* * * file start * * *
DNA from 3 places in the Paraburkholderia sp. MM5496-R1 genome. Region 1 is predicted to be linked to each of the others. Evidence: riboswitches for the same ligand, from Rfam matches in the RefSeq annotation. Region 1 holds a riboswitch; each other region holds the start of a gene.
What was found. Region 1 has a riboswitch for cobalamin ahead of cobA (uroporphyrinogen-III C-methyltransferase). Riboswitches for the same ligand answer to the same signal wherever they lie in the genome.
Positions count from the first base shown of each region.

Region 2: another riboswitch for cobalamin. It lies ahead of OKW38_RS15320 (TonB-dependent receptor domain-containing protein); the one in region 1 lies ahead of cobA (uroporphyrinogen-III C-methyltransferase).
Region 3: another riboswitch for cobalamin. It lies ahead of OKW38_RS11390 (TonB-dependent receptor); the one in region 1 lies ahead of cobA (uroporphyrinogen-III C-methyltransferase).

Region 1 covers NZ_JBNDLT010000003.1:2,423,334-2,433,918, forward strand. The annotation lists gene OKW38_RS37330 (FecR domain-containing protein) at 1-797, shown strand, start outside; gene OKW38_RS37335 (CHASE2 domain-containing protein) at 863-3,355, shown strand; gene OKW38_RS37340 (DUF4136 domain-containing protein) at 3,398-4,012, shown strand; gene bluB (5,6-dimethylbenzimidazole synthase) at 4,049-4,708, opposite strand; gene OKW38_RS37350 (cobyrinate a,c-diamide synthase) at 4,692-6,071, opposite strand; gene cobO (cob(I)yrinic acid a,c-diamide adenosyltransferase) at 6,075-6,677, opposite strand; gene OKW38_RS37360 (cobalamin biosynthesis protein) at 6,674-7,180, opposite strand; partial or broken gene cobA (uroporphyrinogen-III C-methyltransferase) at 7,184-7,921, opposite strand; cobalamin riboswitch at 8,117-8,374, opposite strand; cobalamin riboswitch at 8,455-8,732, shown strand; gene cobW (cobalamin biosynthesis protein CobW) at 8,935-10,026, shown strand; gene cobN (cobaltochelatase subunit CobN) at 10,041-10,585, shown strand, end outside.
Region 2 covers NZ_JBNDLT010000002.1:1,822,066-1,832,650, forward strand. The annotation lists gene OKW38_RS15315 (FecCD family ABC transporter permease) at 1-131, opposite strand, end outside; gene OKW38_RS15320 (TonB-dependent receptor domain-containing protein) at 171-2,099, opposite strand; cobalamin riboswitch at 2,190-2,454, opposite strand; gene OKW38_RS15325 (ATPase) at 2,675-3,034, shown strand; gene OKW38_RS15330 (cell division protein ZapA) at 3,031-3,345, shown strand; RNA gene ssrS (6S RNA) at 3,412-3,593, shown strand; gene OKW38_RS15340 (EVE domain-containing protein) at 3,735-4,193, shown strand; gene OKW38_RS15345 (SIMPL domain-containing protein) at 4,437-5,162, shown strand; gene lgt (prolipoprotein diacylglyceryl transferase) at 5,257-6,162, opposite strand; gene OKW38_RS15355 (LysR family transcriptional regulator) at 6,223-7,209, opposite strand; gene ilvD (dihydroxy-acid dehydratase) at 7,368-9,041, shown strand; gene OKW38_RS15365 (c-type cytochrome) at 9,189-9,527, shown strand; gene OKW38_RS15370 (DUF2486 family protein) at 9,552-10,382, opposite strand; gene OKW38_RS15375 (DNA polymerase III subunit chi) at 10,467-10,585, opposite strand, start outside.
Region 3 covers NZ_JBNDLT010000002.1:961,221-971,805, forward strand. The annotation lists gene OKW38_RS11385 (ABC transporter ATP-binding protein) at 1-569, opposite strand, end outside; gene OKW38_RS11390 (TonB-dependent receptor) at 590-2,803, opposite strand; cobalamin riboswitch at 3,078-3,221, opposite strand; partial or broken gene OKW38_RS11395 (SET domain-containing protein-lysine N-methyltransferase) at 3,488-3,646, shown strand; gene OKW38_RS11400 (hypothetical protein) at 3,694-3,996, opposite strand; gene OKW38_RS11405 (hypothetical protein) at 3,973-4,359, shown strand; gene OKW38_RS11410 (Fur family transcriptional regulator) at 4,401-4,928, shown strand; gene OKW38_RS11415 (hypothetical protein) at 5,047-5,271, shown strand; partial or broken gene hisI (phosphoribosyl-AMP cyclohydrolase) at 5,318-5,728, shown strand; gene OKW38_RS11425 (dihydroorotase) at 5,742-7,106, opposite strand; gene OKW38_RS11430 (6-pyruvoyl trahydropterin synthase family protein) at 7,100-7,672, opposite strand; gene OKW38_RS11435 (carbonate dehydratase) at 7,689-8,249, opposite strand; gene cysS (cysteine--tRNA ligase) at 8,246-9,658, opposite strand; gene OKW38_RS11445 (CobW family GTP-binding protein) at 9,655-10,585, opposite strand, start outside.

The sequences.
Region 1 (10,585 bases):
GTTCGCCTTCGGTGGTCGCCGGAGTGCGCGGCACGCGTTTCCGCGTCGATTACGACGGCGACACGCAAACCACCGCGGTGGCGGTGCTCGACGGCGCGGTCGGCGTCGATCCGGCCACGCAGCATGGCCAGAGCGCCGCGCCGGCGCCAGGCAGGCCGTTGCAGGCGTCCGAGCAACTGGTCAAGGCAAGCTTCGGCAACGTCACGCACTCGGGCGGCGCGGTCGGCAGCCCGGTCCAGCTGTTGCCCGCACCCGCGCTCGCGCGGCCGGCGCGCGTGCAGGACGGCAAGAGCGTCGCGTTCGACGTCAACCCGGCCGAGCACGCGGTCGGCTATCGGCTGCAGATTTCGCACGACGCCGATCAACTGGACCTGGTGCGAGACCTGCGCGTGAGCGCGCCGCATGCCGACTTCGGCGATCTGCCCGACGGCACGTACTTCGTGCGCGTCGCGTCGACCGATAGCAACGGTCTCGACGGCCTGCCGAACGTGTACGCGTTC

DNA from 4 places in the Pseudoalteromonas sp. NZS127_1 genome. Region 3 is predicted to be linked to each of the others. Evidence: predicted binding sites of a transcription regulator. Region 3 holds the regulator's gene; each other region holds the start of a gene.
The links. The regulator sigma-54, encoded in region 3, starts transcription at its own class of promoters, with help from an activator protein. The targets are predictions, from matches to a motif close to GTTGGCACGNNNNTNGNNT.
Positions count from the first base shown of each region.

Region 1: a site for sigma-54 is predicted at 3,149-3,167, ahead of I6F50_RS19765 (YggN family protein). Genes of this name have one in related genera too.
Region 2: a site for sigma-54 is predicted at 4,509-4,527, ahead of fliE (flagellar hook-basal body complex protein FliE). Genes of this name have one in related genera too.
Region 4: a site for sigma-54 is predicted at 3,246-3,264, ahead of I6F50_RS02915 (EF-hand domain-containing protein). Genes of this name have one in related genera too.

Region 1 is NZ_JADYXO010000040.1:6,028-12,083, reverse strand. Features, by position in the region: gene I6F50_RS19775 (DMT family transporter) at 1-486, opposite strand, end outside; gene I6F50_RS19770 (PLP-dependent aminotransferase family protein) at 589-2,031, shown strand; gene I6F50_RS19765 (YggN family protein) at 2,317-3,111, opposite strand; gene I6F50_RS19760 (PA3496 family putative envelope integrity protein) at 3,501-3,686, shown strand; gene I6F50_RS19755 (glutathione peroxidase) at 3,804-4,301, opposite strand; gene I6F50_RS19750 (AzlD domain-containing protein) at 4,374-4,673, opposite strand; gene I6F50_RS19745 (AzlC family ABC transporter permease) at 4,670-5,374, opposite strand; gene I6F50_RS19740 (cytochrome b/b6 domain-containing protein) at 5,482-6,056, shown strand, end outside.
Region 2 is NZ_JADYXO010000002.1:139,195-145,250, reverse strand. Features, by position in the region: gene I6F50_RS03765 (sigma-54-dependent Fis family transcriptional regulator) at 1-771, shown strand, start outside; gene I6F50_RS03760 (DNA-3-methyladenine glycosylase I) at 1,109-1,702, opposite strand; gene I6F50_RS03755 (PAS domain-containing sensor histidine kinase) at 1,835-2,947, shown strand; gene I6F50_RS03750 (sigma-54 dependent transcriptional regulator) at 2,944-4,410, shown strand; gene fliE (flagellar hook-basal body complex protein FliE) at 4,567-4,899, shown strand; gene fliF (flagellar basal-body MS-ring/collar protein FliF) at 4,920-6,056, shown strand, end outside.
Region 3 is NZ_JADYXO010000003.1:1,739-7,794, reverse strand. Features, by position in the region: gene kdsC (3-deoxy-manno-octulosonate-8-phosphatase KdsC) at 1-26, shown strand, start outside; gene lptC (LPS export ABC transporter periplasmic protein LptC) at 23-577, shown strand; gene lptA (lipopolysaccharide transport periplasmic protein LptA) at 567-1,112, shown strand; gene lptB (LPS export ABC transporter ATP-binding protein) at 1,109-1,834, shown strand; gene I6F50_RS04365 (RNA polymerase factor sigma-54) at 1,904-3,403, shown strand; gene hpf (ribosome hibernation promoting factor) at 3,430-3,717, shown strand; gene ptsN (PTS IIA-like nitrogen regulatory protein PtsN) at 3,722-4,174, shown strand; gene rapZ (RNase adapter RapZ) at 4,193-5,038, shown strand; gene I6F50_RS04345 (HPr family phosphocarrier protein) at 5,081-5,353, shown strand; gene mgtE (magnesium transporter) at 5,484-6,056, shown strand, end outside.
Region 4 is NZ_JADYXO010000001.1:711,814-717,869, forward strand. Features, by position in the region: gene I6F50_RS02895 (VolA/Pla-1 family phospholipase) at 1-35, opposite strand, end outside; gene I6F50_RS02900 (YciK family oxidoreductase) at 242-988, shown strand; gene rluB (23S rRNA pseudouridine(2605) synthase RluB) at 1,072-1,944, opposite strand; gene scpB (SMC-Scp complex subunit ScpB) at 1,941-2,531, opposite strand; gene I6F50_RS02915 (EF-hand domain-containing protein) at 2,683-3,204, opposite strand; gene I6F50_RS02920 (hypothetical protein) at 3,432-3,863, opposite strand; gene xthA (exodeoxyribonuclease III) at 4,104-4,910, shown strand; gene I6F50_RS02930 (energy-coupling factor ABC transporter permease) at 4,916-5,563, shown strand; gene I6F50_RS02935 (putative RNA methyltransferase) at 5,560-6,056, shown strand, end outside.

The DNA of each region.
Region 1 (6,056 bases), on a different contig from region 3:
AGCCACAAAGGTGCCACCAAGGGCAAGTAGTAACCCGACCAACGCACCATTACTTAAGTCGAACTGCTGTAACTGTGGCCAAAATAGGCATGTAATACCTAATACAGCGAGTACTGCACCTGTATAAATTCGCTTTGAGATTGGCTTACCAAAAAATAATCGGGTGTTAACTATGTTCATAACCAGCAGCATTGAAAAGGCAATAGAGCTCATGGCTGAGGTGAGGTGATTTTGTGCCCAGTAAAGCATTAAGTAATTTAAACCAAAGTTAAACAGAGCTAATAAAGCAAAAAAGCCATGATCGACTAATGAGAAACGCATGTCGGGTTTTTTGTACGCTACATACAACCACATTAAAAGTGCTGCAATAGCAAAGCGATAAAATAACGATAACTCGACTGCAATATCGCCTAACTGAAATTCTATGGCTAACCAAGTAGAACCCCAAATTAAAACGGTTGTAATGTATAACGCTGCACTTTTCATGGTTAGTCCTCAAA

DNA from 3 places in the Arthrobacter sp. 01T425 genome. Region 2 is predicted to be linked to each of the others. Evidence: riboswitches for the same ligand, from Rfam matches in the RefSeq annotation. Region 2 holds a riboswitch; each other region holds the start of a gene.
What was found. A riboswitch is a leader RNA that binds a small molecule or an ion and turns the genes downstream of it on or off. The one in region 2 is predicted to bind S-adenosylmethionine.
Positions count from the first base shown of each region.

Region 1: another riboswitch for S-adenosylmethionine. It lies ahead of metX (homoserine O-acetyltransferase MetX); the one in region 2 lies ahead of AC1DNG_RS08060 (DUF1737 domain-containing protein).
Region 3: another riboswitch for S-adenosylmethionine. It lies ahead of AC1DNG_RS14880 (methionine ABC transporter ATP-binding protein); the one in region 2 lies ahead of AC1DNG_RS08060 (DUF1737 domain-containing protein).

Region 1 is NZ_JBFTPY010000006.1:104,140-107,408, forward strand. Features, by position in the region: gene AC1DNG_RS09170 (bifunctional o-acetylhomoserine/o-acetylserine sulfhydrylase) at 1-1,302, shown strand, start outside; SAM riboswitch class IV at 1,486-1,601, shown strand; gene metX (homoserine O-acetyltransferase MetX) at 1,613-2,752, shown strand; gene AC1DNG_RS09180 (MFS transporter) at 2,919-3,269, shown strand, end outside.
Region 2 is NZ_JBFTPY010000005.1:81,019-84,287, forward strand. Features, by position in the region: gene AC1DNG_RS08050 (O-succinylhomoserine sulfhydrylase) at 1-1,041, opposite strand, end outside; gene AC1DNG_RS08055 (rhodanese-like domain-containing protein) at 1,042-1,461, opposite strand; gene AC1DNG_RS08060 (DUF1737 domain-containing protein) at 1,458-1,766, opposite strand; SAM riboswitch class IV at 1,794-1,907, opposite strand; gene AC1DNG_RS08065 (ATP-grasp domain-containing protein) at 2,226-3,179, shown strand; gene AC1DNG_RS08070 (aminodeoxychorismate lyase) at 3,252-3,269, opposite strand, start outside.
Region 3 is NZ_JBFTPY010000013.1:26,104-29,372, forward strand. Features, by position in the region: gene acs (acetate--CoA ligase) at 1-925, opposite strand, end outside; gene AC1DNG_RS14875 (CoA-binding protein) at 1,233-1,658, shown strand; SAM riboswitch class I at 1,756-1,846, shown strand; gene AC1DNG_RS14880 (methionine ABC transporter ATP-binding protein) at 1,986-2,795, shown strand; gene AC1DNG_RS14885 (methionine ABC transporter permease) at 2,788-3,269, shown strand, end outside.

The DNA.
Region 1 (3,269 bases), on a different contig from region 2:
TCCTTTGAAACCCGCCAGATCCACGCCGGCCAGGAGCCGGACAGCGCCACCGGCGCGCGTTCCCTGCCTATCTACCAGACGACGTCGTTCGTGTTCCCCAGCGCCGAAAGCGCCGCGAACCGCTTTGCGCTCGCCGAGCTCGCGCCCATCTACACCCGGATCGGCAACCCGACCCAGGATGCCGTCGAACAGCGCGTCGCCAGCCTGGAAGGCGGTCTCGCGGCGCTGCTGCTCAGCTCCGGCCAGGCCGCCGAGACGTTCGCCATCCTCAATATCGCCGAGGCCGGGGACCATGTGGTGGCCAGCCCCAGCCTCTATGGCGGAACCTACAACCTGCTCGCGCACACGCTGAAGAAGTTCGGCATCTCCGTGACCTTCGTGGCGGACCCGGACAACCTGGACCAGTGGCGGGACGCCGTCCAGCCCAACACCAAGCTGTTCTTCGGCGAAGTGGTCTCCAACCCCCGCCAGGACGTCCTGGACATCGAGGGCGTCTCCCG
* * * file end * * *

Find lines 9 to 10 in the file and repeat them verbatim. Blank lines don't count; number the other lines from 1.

The sequences.
Region 1 (10,585 bases):